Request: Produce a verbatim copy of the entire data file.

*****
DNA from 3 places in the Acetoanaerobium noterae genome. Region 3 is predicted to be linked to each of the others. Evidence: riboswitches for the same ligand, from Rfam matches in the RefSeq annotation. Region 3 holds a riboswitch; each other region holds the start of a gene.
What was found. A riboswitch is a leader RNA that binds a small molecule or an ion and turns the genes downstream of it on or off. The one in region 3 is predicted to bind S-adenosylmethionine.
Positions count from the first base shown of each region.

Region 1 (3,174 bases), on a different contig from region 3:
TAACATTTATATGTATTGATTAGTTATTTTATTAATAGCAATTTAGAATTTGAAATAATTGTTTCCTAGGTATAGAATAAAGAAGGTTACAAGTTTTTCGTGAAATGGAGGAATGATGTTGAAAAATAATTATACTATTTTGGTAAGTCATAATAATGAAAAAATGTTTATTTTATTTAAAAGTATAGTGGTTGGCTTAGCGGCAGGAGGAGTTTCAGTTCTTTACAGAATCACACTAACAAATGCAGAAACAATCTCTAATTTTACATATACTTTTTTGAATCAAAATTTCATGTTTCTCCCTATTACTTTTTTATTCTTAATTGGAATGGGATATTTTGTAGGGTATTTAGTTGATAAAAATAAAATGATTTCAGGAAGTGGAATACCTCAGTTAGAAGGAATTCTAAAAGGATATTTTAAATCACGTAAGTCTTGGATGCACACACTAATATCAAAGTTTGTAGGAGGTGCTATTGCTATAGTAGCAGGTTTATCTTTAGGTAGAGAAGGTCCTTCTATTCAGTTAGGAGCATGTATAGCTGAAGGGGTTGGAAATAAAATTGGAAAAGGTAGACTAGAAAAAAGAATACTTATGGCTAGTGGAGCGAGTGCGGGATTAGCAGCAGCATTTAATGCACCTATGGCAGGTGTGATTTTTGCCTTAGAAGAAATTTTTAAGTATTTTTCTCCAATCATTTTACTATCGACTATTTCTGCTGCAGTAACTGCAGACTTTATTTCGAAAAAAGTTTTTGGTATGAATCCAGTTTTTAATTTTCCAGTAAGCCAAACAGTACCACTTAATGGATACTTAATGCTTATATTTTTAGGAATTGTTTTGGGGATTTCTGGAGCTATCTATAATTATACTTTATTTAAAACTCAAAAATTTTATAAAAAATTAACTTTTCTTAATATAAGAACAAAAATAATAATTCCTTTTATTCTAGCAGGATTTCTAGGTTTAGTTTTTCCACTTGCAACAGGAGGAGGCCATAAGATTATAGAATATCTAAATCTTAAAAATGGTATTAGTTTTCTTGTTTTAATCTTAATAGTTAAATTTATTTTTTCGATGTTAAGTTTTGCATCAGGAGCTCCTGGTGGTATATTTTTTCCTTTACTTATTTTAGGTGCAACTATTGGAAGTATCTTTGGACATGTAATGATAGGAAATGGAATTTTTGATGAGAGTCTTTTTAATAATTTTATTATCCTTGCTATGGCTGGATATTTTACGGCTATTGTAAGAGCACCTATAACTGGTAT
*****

DNA from 3 places in the Acetoanaerobium noterae genome. Region 3 is predicted to be linked to each of the others. Evidence: riboswitches for the same ligand, from Rfam matches in the RefSeq annotation. Region 3 holds a riboswitch; each other region holds the start of a gene.
What was found. A riboswitch is a leader RNA that binds a small molecule or an ion and turns the genes downstream of it on or off. The one in region 3 is predicted to bind S-adenosylmethionine.
Positions count from the first base shown of each region.

Region 1 (3,174 bases), on a different contig from region 3:
TAACATTTATATGTATTGATTAGTTATTTTATTAATAGCAATTTAGAATTTGAAATAATTGTTTCCTAGGTATAGAATAAAGAAGGTTACAAGTTTTTCGTGAAATGGAGGAATGATGTTGAAAAATAATTATACTATTTTGGTAAGTCATAATAATGAAAAAATGTTTATTTTATTTAAAAGTATAGTGGTTGGCTTAGCGGCAGGAGGAGTTTCAGTTCTTTACAGAATCACACTAACAAATGCAGAAACAATCTCTAATTTTACATATACTTTTTTGAATCAAAATTTCATGTTTCTCCCTATTACTTTTTTATTCTTAATTGGAATGGGATATTTTGTAGGGTATTTAGTTGATAAAAATAAAATGATTTCAGGAAGTGGAATACCTCAGTTAGAAGGAATTCTAAAAGGATATTTTAAATCACGTAAGTCTTGGATGCACACACTAATATCAAAGTTTGTAGGAGGTGCTATTGCTATAGTAGCAGGTTTATCTTTAGGTAGAGAAGGTCCTTCTATTCAGTTAGGAGCATGTATAGCTGAAGGGGTTGGAAATAAAATTGGAAAAGGTAGACTAGAAAAAAGAATACTTATGGCTAGTGGAGCGAGTGCGGGATTAGCAGCAGCATTTAATGCACCTATGGCAGGTGTGATTTTTGCCTTAGAAGAAATTTTTAAGTATTTTTCTCCAATCATTTTACTATCGACTATTTCTGCTGCAGTAACTGCAGACTTTATTTCGAAAAAAGTTTTTGGTATGAATCCAGTTTTTAATTTTCCAGTAAGCCAAACAGTACCACTTAATGGATACTTAATGCTTATATTTTTAGGAATTGTTTTGGGGATTTCTGGAGCTATCTATAATTATACTTTATTTAAAACTCAAAAATTTTATAAAAAATTAACTTTTCTTAATATAAGAACAAAAATAATAATTCCTTTTATTCTAGCAGGATTTCTAGGTTTAGTTTTTCCACTTGCAACAGGAGGAGGCCATAAGATTATAGAATATCTAAATCTTAAAAATGGTATTAGTTTTCTTGTTTTAATCTTAATAGTTAAATTTATTTTTTCGATGTTAAGTTTTGCATCAGGAGCTCCTGGTGGTATATTTTTTCCTTTACTTATTTTAGGTGCAACTATTGGAAGTATCTTTGGACATGTAATGATAGGAAATGGAATTTTTGATGAGAGTCTTTTTAATAATTTTATTATCCTTGCTATGGCTGGATATTTTACGGCTATTGTAAGAGCACCTATAACTGGTAT